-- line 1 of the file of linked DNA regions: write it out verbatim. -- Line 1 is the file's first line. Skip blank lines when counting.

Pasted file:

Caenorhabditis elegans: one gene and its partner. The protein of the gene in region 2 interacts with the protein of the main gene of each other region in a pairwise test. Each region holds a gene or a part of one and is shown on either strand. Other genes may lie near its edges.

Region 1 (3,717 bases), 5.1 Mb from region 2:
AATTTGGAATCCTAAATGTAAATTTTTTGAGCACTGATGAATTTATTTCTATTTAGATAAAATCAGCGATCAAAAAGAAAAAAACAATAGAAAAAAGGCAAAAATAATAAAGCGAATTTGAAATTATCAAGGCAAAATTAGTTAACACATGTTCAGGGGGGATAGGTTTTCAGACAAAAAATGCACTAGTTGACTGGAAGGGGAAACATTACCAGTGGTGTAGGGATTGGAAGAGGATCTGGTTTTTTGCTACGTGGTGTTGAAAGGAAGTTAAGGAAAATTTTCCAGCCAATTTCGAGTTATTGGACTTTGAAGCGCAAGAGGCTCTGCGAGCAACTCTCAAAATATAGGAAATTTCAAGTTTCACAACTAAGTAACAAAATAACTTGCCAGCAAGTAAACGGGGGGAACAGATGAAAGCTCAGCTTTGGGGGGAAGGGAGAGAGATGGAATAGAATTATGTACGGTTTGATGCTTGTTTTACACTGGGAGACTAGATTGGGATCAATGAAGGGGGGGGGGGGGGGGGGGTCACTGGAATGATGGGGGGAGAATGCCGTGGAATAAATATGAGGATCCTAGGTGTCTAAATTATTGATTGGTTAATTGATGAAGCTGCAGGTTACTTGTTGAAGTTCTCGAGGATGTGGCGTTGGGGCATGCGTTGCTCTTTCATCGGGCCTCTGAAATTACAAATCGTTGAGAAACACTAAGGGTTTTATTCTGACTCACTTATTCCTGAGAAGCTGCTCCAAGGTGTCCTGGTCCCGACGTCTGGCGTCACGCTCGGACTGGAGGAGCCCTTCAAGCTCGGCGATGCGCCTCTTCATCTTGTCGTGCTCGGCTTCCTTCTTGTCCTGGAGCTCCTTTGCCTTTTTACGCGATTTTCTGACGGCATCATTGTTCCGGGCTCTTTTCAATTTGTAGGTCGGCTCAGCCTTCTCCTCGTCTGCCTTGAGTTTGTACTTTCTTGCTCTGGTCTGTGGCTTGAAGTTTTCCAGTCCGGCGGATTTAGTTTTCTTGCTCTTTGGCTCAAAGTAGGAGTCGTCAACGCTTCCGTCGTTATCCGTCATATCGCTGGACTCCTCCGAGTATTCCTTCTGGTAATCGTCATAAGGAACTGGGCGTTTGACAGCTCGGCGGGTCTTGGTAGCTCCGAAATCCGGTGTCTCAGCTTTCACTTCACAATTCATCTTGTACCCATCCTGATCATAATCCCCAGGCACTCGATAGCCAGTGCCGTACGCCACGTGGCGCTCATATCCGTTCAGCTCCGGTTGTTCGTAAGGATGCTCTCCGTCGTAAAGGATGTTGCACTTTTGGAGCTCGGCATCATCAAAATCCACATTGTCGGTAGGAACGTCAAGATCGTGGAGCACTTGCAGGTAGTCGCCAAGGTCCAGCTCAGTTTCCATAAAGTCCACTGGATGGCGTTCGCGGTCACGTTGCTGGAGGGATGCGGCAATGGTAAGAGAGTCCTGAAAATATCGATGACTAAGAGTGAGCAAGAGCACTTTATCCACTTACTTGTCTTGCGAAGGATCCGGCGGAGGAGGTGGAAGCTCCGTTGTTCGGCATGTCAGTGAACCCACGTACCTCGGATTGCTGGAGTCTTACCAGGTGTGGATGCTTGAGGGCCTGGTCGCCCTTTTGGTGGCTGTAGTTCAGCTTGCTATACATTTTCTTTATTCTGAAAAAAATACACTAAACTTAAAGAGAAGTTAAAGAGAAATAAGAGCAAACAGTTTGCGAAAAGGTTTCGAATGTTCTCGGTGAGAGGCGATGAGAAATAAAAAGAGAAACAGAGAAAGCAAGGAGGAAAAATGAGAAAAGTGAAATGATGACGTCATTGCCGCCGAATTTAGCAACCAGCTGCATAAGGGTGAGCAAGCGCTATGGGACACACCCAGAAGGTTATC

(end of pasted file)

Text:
Caenorhabditis elegans: one gene and its partner. The protein of the gene in region 2 interacts with the protein of the main gene of each other region in a pairwise test. Each region holds a gene or a part of one and is shown on either strand. Other genes may lie near its edges.